Considered by many preservationists to be one of the top art environments in the world, Samuel P. Dinsmoor’s Garden of Eden was Kohler Foundation’s largest preservation project to date.
Dinsmoor (1843-1932), a retired school teacher, Civil War veteran, farmer, and Populist Politian, began building the Garden of Eden and Cabin Home in 1907 at the age of 64. He fashioned 113 tons of cement and many tons of limestone into his eleven-room limestone “log” cabin home and the 150 surrounding sculptures. The sculptures and design of the house reflect Dinsmoor's belief in the Populist movement and his religious convictions. The Garden of Eden is located in Lucas, Kansas, a community of less than 500 people, but the Garden of Eden attracts over 10,000 people a year.
Intensive art conservation treatment was required to repair and bring the Garden of Eden back to the condition S.P. Dinsmoor intended. Two art conservators from International Artifacts of Pearland, Texas with a rotating staff of 4-6 technical assistants worked daily over a five-month period to complete their treatment.
The site has been gifted to the Friends of S.P. Dinsmoor’s Garden of Eden in Lucas, Kansas. They will steward the site into the future. The Garden of Eden is open to the public and is on the National Register of Historic Places.
Kohler Foundation is committed to the preservation of art environments and important collections, as well as Wisconsin culture and heritage. In the past, Kohler Foundation’s preservation efforts were focused almost entirely in the state of Wisconsin. However, the Foundation is committed to expanding its preservation efforts nationwide. In some cases, artists have transformed their homes and/or their yards into powerful and unique works of art; some have built chapels and grottos, while others created literally hundreds of life-size or over-life-size sculptures and murals that cover entire buildings.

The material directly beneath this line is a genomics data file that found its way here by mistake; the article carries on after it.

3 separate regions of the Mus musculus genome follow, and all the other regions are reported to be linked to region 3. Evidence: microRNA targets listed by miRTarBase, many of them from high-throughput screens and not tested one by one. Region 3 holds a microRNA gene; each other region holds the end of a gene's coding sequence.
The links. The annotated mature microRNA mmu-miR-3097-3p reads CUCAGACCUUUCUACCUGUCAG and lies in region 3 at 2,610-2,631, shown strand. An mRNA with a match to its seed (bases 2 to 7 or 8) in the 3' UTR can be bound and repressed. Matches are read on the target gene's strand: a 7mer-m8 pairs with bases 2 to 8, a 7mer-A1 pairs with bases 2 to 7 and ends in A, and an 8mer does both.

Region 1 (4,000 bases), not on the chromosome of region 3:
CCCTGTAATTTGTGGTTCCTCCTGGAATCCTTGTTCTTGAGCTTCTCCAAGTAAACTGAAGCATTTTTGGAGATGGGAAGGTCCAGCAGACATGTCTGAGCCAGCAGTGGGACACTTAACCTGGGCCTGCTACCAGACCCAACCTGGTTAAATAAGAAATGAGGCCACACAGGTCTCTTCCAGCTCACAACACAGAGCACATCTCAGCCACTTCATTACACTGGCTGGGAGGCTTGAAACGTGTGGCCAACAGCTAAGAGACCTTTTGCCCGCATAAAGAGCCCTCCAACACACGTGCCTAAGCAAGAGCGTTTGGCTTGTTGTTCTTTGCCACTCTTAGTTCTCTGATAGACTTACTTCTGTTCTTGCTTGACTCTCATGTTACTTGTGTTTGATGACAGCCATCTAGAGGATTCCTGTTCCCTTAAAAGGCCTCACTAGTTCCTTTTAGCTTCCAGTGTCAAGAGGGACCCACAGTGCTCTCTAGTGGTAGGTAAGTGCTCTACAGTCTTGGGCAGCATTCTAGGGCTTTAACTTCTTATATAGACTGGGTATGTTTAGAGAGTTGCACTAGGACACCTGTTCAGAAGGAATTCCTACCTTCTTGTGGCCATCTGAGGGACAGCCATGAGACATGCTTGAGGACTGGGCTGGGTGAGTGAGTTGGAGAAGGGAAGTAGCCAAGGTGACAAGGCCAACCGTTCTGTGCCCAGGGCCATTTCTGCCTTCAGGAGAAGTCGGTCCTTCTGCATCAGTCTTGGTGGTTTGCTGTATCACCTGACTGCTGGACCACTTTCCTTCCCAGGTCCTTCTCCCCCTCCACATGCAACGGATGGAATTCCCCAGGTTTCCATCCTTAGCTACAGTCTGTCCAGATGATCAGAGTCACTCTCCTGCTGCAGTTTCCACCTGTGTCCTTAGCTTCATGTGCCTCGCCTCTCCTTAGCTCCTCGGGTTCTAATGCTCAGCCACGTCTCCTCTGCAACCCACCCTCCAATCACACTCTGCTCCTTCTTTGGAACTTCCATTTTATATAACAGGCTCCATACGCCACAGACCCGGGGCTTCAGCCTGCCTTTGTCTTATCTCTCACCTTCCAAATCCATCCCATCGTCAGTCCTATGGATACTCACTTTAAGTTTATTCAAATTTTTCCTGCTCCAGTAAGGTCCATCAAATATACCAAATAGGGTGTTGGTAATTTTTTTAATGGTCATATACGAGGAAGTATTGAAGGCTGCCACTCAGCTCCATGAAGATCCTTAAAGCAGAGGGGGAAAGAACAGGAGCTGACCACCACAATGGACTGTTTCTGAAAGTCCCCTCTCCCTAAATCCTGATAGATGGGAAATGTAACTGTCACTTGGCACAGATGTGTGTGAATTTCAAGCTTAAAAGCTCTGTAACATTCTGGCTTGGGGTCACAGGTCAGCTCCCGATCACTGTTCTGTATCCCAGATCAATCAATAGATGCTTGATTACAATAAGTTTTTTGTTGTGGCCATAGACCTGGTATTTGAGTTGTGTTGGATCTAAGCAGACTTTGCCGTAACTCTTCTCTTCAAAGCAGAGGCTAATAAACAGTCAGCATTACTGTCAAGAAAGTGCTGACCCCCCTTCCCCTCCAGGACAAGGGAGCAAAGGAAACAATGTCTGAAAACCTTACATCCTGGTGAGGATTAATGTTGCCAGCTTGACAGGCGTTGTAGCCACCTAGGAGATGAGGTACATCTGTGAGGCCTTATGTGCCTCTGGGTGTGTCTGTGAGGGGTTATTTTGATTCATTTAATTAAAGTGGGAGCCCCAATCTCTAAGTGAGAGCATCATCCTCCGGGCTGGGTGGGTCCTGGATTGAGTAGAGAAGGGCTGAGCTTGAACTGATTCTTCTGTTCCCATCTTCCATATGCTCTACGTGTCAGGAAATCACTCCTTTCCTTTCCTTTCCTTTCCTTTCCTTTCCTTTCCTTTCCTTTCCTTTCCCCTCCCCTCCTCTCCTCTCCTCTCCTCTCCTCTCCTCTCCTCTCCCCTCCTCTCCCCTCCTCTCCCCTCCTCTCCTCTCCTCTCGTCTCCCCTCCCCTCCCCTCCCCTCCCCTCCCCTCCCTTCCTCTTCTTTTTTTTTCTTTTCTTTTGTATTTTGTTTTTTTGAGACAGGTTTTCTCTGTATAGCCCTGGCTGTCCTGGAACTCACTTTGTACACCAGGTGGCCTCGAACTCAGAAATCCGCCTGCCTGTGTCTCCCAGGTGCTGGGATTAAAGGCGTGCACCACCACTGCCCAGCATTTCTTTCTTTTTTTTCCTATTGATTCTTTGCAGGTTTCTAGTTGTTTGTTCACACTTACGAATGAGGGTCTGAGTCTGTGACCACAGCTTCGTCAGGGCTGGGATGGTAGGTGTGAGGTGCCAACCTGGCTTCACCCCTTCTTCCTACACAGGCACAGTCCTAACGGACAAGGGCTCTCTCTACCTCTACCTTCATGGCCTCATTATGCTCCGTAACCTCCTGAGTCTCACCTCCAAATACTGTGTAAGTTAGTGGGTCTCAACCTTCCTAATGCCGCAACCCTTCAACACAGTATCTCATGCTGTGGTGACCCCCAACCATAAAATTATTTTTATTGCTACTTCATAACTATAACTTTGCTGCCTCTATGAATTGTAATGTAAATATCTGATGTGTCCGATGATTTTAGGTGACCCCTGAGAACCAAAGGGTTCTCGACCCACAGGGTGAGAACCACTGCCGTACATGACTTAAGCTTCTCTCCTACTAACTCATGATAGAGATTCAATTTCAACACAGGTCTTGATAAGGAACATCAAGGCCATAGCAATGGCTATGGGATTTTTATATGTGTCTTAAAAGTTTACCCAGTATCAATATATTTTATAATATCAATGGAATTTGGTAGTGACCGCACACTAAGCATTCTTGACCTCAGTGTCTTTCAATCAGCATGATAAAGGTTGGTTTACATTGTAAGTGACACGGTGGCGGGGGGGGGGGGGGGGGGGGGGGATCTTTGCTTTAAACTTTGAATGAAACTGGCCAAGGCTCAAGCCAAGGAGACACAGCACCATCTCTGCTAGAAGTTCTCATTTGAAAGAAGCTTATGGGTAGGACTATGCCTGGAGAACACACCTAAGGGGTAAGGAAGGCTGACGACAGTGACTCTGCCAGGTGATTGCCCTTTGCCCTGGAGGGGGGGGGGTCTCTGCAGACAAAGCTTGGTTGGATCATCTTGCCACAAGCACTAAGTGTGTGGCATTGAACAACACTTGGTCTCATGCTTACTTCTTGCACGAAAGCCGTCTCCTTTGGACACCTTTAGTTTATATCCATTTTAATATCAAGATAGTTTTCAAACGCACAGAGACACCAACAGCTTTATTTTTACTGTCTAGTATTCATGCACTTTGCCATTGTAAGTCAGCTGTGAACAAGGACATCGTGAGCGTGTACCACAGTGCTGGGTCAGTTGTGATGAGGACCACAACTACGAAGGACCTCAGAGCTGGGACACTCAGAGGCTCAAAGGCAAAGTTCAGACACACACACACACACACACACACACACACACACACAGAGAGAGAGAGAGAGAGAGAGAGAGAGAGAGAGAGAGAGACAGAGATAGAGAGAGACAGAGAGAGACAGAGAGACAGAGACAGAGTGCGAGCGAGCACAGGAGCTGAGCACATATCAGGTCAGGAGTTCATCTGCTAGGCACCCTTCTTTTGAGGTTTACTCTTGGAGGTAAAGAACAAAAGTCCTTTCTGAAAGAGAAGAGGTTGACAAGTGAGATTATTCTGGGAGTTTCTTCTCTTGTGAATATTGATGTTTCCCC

Kohler Foundation has initiated and completed many major restorations, among them: The Painted Forest at Valton, Wisconsin; Wisconsin Concrete Park in Phillips, Wisconsin; Paul and Matilda Wegner Grotto at Cataract, Wisconsin; Prairie Moon Sculpture Garden and Museum near Cochrane, Wisconsin; Nick Engelbert’s Grandview in Hollandale, Wisconsin, Hartman Rock Garden in Springfield, Ohio; Tellen Woodland Sculpture Garden in Sheboygan, Wisconsin; and Kenny Hill's Chauvin Sculpture Environment in Chauvin, Louisiana.
Kohler Foundation's most recent site preservation projects include the Garden of Eden sculpture park in Lucas, Kansas, Pasaquan in Buena Vista, Georgia, and the Langlais Preserve in Cushing, Maine. Many of our Wisconsin sites are included in Wandering Wisconsin, a consortium of art environments in the state. All of Kohler Foundation's preserved sites, along with a few relocated sculptures or major collections that are accessible to the public on an ongoing basis
(excerpted from the Kohler Foundation website)